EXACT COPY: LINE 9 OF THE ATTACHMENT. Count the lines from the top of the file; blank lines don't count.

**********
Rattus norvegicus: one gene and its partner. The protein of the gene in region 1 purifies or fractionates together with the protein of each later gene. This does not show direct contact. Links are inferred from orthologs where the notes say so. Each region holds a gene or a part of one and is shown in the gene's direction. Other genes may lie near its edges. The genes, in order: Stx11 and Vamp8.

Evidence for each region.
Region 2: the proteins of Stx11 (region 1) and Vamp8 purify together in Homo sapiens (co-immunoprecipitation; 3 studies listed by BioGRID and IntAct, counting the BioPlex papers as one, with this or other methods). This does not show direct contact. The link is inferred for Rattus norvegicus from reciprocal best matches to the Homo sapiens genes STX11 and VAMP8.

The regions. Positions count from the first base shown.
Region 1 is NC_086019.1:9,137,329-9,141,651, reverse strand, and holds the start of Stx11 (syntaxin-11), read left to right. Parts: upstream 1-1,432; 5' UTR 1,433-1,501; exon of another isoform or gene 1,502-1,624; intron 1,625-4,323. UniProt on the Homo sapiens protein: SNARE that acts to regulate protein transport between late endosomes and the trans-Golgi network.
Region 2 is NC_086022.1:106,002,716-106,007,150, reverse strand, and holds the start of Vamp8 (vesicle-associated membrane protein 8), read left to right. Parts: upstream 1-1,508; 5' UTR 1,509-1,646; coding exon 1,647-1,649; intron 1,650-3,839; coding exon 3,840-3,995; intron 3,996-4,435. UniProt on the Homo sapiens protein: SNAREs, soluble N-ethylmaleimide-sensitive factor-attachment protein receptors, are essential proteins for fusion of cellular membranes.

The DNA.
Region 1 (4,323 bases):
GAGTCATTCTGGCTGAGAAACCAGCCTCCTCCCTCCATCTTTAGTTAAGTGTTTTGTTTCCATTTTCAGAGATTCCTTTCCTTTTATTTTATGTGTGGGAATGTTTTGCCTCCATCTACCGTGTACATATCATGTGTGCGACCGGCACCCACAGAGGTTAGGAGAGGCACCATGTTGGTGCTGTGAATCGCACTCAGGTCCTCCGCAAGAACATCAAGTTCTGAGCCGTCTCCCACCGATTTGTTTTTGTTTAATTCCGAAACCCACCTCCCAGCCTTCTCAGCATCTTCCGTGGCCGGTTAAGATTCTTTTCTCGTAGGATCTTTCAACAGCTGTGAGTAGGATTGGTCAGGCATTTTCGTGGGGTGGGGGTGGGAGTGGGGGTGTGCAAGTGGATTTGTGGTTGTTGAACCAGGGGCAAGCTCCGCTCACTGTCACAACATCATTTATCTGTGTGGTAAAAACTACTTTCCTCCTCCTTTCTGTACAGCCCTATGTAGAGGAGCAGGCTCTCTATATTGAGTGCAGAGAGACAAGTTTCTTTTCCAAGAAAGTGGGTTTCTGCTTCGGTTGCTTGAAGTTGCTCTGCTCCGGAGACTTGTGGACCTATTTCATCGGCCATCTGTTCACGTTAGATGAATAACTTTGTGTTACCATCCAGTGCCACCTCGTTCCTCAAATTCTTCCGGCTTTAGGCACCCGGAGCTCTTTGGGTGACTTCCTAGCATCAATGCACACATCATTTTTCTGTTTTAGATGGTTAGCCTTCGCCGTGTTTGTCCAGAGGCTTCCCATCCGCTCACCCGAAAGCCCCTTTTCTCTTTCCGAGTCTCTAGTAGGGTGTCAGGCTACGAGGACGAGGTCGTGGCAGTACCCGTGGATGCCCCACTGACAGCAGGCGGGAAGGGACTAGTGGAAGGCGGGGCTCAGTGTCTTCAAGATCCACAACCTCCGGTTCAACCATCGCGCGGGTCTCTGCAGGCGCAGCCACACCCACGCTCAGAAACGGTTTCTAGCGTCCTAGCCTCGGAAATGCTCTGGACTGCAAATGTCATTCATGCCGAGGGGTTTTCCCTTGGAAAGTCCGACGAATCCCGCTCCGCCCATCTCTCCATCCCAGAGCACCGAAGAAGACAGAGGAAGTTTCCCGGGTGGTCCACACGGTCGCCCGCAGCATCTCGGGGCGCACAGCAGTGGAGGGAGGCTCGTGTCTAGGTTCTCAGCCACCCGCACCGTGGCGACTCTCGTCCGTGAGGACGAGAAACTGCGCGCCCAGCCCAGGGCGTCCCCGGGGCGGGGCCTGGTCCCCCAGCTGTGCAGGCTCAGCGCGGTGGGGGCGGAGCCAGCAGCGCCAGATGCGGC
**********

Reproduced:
GAGTCATTCTGGCTGAGAAACCAGCCTCCTCCCTCCATCTTTAGTTAAGTGTTTTGTTTCCATTTTCAGAGATTCCTTTCCTTTTATTTTATGTGTGGGAATGTTTTGCCTCCATCTACCGTGTACATATCATGTGTGCGACCGGCACCCACAGAGGTTAGGAGAGGCACCATGTTGGTGCTGTGAATCGCACTCAGGTCCTCCGCAAGAACATCAAGTTCTGAGCCGTCTCCCACCGATTTGTTTTTGTTTAATTCCGAAACCCACCTCCCAGCCTTCTCAGCATCTTCCGTGGCCGGTTAAGATTCTTTTCTCGTAGGATCTTTCAACAGCTGTGAGTAGGATTGGTCAGGCATTTTCGTGGGGTGGGGGTGGGAGTGGGGGTGTGCAAGTGGATTTGTGGTTGTTGAACCAGGGGCAAGCTCCGCTCACTGTCACAACATCATTTATCTGTGTGGTAAAAACTACTTTCCTCCTCCTTTCTGTACAGCCCTATGTAGAGGAGCAGGCTCTCTATATTGAGTGCAGAGAGACAAGTTTCTTTTCCAAGAAAGTGGGTTTCTGCTTCGGTTGCTTGAAGTTGCTCTGCTCCGGAGACTTGTGGACCTATTTCATCGGCCATCTGTTCACGTTAGATGAATAACTTTGTGTTACCATCCAGTGCCACCTCGTTCCTCAAATTCTTCCGGCTTTAGGCACCCGGAGCTCTTTGGGTGACTTCCTAGCATCAATGCACACATCATTTTTCTGTTTTAGATGGTTAGCCTTCGCCGTGTTTGTCCAGAGGCTTCCCATCCGCTCACCCGAAAGCCCCTTTTCTCTTTCCGAGTCTCTAGTAGGGTGTCAGGCTACGAGGACGAGGTCGTGGCAGTACCCGTGGATGCCCCACTGACAGCAGGCGGGAAGGGACTAGTGGAAGGCGGGGCTCAGTGTCTTCAAGATCCACAACCTCCGGTTCAACCATCGCGCGGGTCTCTGCAGGCGCAGCCACACCCACGCTCAGAAACGGTTTCTAGCGTCCTAGCCTCGGAAATGCTCTGGACTGCAAATGTCATTCATGCCGAGGGGTTTTCCCTTGGAAAGTCCGACGAATCCCGCTCCGCCCATCTCTCCATCCCAGAGCACCGAAGAAGACAGAGGAAGTTTCCCGGGTGGTCCACACGGTCGCCCGCAGCATCTCGGGGCGCACAGCAGTGGAGGGAGGCTCGTGTCTAGGTTCTCAGCCACCCGCACCGTGGCGACTCTCGTCCGTGAGGACGAGAAACTGCGCGCCCAGCCCAGGGCGTCCCCGGGGCGGGGCCTGGTCCCCCAGCTGTGCAGGCTCAGCGCGGTGGGGGCGGAGCCAGCAGCGCCAGATGCGGC